People’s Walk expands and continues towards Olympia. Day 3: focus on education

People's Walk expands on day 3. Participant Kurt Ofsthus (Navos Mental Health): 'I joined the People's Walk on Saturday to advocate for a fair budget that begins to close tax loopholes that favor corporations' profits over the people of Washington. My clients, striving to recover from mental illness, need access to housing, education and health care resources to meet their treatment goals.'

On Saturday, the 50-mile People’s Walk for Our Future doubled in size as more Washingtonians affected by devastating budget cuts joined the walk to demand that lawmaker pass a moral and just budget.

The faith leaders, working people and community allies taking part in the People’s Walk have taken to the streets to protest billions of dollars the State Legislature intends to cut from health care, disability lifeline, housing, public safety, education, and environmental protection programs—while leaving intact and unexamined frivolous tax loopholes benefiting wealthy interests.

Saturday’s route took the walkers from Pierce College in Lakewood south into Thurston County, gaining ground on the walk’s final destination, the State Capitol. At Pierce College, the People’s Walk called particular attention to the impact of proposed education cuts.

Caleb Hollatz, a student at South Puget Sound Community College, joined the marchers. “I am walking with the People’s Walk for Our Future because of the way budget cuts are affecting my life. I am a student and budget cuts have made it nearly impossible for me to finish my studies. Rising tuition costs, dwindling financial aid. I can’t even get into the classes I need to continue my studies because classes have been cut. I am paying more and getting less for my education and it needs to stop. I want my lawmakers to close tax loopholes and protect students instead of private jets and Botox.”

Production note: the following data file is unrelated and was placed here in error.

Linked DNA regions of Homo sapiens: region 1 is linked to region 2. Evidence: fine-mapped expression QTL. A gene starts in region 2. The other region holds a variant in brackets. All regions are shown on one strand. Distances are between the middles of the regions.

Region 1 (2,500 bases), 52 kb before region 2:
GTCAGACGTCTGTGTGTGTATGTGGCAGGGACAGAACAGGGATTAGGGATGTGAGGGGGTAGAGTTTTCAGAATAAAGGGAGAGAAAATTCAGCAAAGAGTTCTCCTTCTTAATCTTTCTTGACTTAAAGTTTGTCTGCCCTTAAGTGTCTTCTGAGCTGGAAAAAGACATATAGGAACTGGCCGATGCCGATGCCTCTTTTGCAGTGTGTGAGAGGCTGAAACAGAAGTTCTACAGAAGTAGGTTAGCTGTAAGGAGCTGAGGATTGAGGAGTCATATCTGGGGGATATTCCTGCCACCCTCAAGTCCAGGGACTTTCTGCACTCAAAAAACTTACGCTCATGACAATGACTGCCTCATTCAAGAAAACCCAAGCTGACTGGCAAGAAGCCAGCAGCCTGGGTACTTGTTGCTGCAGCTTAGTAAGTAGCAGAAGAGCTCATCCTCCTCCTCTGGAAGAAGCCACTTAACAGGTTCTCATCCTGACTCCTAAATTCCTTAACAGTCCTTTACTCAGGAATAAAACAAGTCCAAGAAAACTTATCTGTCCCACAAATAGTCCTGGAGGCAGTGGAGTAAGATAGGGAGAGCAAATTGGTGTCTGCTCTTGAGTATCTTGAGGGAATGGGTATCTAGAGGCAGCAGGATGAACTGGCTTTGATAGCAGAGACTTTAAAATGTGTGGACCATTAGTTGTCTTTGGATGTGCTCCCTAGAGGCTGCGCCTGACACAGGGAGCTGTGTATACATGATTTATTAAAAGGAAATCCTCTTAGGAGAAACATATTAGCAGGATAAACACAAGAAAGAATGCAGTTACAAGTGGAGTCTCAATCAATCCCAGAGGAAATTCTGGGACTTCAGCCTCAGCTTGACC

Madge Rojas also joined the People’s Walk on Day 3. “I am a Spanish and Portuguese medical interpreter and I am walking today for all my patients and for other interpreters. Medical interpreters are an integral part of our health care system because they can make the difference between a life and death situation. It’s incredible for me to think that lawmakers are having a hard time choosing between tax breaks for Wall Street banks and keeping health care services for low-income families. It’s immoral to deny people the right to communicate with their doctor, and in the end it hurts the patient and increases medical costs for all.”

On Sunday, walk participants expect to tackle 10 more miles, getting closer and closer to the state capitol. Day 4 of the walk will begin at 10am Sunday at the Wal-Mart Super Center in Lacey (1401 Galaxy Dr. NE) to call attention to Wal-Mart’s immoral work policies. On Monday, the walkers will arrive at 12pm at the Capitol for Inter-Denominational Church Service on the budget and fast.


Posted April 17, 2011 by wearewashington in Uncategorized

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